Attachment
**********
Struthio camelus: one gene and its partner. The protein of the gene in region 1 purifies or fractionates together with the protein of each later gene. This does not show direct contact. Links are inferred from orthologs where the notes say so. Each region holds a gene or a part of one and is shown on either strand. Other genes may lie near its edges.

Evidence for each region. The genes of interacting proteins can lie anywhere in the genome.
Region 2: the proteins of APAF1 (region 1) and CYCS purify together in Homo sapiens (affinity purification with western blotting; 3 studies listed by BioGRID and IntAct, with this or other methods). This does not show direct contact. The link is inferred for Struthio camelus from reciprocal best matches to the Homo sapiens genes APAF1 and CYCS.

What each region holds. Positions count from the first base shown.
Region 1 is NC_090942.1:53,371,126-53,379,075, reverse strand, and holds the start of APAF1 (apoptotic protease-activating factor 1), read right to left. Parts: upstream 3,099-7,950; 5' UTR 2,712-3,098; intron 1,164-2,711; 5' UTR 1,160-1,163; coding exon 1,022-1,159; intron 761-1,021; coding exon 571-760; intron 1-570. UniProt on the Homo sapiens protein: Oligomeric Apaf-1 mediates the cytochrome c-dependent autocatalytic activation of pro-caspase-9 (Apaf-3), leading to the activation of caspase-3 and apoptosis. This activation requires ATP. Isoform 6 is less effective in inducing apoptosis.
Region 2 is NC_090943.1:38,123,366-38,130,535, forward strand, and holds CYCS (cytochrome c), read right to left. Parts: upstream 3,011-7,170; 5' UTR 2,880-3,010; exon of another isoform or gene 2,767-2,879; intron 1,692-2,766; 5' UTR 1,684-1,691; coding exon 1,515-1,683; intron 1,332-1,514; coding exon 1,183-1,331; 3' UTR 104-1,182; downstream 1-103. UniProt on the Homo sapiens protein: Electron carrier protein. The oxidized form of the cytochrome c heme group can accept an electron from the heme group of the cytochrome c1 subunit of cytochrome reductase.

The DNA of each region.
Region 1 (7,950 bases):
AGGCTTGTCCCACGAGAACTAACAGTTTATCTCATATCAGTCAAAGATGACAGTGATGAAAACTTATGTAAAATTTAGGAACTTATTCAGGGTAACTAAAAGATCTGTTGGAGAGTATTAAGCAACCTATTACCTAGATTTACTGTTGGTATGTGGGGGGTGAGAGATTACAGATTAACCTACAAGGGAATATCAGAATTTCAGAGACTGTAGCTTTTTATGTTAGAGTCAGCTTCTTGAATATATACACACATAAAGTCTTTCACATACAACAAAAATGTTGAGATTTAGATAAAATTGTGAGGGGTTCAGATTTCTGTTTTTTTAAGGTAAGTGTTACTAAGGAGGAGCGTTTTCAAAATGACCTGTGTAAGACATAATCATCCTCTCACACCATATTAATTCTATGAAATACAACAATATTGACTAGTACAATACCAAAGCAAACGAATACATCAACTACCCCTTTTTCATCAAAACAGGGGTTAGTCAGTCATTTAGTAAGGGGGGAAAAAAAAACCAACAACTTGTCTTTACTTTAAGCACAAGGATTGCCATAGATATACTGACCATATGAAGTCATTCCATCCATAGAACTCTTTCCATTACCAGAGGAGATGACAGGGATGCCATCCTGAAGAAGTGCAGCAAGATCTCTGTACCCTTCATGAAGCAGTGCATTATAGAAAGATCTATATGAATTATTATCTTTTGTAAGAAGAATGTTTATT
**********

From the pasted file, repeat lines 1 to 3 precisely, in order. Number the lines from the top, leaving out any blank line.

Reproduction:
Struthio camelus: one gene and its partner. The protein of the gene in region 1 purifies or fractionates together with the protein of each later gene. This does not show direct contact. Links are inferred from orthologs where the notes say so. Each region holds a gene or a part of one and is shown on either strand. Other genes may lie near its edges.

Evidence for each region. The genes of interacting proteins can lie anywhere in the genome.
Region 2: the proteins of APAF1 (region 1) and CYCS purify together in Homo sapiens (affinity purification with western blotting; 3 studies listed by BioGRID and IntAct, with this or other methods). This does not show direct contact. The link is inferred for Struthio camelus from reciprocal best matches to the Homo sapiens genes APAF1 and CYCS.